American jailed for refusing to unlock your iPhone

Resident of Miami Christopher Wheeler, a suspect in the brutal treatment of a child ordered to submit to police access to the iPhone that is locked with a password, reports local resource Miami Herald. American refused, saying that lock phones password protected by the Fifth amendment of the Constitution, so users are not obliged by law to provide access to your gadget.

Wheeler will have six months to spend in prison if he did not agree to provide access to the contents confiscated his iPhone. The police suspect that he had stored photos, which contain scenes of violence against his child.

Police suspected the American of a crime. To get the evidence the police needed access to his iPhone. However, the smartphone is protected with a password, and the suspect refused to call him. Wheeler referred to the legal right not to testify against himself.

The police have no right to hack the device is locked, or require a suspect to unlock the gadget. The password is not a physical object and is protected by the Fifth amendment. However, the Miami court ruled that the protection of data by password does not fall under the Fifth amendment and ordered the defendant to give the police access to your smartphone.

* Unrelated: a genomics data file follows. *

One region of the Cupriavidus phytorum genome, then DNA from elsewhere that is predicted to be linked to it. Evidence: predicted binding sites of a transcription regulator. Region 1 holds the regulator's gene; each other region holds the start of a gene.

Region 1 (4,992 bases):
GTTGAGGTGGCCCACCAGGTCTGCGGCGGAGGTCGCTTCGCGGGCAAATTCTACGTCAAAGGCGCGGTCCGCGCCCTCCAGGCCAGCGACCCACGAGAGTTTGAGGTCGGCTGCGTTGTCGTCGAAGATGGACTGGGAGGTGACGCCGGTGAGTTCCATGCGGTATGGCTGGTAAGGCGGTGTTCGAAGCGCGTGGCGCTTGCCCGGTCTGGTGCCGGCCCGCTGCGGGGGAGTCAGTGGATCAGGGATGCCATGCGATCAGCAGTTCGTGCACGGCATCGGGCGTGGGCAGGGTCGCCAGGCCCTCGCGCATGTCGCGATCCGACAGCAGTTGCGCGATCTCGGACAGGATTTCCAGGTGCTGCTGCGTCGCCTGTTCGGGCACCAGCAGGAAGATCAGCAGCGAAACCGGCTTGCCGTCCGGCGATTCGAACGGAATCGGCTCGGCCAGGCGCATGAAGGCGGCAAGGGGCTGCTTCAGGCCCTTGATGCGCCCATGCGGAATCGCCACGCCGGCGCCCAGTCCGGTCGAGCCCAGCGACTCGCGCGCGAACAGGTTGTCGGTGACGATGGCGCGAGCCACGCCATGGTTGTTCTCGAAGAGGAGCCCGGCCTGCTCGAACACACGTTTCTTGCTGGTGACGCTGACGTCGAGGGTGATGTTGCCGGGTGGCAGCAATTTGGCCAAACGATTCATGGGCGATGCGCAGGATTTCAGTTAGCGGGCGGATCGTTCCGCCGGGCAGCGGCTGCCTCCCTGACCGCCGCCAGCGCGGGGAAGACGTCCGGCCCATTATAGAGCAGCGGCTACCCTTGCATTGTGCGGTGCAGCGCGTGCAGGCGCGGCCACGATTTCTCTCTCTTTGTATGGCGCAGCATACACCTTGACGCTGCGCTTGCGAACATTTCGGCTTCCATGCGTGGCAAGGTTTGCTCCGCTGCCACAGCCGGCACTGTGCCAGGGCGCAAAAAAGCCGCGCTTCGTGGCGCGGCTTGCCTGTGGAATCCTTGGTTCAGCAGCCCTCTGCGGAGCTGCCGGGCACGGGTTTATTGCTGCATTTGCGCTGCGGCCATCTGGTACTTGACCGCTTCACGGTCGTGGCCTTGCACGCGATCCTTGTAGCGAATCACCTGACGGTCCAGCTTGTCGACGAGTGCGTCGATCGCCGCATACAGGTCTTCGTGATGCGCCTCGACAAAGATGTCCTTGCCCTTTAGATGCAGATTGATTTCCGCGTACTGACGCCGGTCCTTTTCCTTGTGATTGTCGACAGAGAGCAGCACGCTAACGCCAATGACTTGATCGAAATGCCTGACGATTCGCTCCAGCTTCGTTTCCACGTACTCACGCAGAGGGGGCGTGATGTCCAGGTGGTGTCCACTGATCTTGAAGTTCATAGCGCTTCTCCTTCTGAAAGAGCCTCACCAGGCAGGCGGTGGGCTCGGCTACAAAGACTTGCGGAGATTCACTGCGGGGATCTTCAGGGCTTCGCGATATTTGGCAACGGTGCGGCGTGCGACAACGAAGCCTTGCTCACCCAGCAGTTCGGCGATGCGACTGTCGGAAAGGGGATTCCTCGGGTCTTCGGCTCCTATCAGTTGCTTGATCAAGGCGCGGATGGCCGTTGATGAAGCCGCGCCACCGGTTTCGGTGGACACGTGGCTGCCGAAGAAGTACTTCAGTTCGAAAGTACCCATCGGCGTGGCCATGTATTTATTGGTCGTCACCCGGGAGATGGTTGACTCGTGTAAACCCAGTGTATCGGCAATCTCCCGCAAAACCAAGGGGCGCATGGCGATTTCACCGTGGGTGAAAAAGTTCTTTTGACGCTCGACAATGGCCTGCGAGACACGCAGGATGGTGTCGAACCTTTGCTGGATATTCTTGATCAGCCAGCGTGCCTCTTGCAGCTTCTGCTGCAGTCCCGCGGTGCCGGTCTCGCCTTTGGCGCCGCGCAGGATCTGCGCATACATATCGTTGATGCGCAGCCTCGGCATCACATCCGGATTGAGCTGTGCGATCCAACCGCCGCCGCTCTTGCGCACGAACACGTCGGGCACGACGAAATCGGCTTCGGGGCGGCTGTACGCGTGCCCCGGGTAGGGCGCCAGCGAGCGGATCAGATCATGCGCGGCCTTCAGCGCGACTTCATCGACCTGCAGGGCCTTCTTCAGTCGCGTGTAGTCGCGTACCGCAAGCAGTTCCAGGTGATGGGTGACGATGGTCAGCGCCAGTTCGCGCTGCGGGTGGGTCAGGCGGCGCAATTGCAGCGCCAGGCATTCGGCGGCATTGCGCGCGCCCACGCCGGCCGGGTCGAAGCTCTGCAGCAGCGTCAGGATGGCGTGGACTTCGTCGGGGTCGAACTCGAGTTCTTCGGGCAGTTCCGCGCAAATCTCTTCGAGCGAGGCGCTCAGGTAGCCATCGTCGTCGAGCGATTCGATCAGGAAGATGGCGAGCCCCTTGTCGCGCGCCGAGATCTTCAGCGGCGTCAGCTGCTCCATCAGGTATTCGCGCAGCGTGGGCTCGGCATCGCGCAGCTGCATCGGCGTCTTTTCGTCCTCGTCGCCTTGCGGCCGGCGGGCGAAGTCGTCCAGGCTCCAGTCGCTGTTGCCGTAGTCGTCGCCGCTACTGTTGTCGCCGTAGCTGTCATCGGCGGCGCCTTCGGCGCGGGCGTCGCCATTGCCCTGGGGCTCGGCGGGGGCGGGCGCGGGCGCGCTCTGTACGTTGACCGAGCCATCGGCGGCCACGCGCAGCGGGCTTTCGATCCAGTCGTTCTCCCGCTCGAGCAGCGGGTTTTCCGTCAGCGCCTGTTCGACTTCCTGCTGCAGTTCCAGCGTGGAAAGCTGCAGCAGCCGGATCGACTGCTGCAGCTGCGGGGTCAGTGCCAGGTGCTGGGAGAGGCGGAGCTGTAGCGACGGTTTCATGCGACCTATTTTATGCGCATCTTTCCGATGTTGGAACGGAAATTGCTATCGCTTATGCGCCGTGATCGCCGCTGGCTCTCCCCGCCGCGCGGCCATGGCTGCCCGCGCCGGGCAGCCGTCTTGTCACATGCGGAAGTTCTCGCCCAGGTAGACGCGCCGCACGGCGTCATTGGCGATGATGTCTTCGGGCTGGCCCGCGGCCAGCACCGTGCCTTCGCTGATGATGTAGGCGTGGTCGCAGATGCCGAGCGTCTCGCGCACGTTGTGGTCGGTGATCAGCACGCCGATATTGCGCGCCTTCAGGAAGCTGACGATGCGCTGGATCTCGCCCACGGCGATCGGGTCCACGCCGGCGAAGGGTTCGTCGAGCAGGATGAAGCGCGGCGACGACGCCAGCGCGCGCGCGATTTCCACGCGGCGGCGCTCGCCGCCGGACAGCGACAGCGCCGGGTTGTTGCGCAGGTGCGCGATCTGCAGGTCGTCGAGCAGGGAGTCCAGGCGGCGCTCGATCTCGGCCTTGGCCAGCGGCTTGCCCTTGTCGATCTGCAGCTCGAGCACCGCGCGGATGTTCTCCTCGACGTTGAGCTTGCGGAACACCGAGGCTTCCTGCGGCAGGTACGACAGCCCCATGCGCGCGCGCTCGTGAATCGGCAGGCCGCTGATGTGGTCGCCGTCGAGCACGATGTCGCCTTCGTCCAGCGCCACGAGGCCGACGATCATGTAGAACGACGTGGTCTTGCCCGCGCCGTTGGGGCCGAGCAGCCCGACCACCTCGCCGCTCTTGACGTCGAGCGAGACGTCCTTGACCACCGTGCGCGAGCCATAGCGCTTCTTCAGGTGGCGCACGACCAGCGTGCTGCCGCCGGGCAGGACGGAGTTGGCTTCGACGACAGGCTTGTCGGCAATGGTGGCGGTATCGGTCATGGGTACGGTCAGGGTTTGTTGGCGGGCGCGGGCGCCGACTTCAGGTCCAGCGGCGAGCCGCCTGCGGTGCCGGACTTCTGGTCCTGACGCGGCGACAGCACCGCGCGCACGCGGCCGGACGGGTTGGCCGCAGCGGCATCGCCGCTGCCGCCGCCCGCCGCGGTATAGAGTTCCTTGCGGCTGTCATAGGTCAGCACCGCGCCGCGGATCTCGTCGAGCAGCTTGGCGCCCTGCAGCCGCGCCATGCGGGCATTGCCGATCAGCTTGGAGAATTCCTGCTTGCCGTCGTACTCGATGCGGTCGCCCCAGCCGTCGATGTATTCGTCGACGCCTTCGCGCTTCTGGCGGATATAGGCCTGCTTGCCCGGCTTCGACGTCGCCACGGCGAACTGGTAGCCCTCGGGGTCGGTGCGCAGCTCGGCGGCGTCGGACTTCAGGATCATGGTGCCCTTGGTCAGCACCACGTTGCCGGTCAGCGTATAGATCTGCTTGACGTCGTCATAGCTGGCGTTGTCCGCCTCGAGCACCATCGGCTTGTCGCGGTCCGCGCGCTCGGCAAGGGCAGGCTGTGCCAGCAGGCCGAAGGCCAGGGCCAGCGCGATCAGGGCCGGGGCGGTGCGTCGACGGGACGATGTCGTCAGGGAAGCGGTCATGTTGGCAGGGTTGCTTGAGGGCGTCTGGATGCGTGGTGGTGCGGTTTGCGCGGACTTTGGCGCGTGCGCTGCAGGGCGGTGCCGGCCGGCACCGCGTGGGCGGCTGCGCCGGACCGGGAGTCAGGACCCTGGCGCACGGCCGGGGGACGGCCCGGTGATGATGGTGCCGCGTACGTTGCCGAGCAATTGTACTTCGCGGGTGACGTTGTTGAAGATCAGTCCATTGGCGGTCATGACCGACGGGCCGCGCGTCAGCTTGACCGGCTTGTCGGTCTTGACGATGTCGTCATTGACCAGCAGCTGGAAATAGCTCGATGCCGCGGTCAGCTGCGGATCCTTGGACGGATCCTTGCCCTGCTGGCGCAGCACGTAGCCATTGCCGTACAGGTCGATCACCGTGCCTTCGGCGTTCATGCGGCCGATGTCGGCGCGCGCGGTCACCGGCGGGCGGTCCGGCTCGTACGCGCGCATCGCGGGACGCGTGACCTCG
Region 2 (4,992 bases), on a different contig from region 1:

According to the lawyer Wheeler, the authorities violate the Fifth amendment to the U.S. Constitution, according to which a person accused of committing a crime shall not be compelled to testify against himself. However, the judge ordered the suspect to remain in jail for six months if he did not agree to provide access to the contents of the iPhone.

Clifton Nichols

Clifton Nichols

Hi! I’m Clifton and I am a full-stack engineer with a passion for building performant and scalable applications that are beautiful and easy to use.

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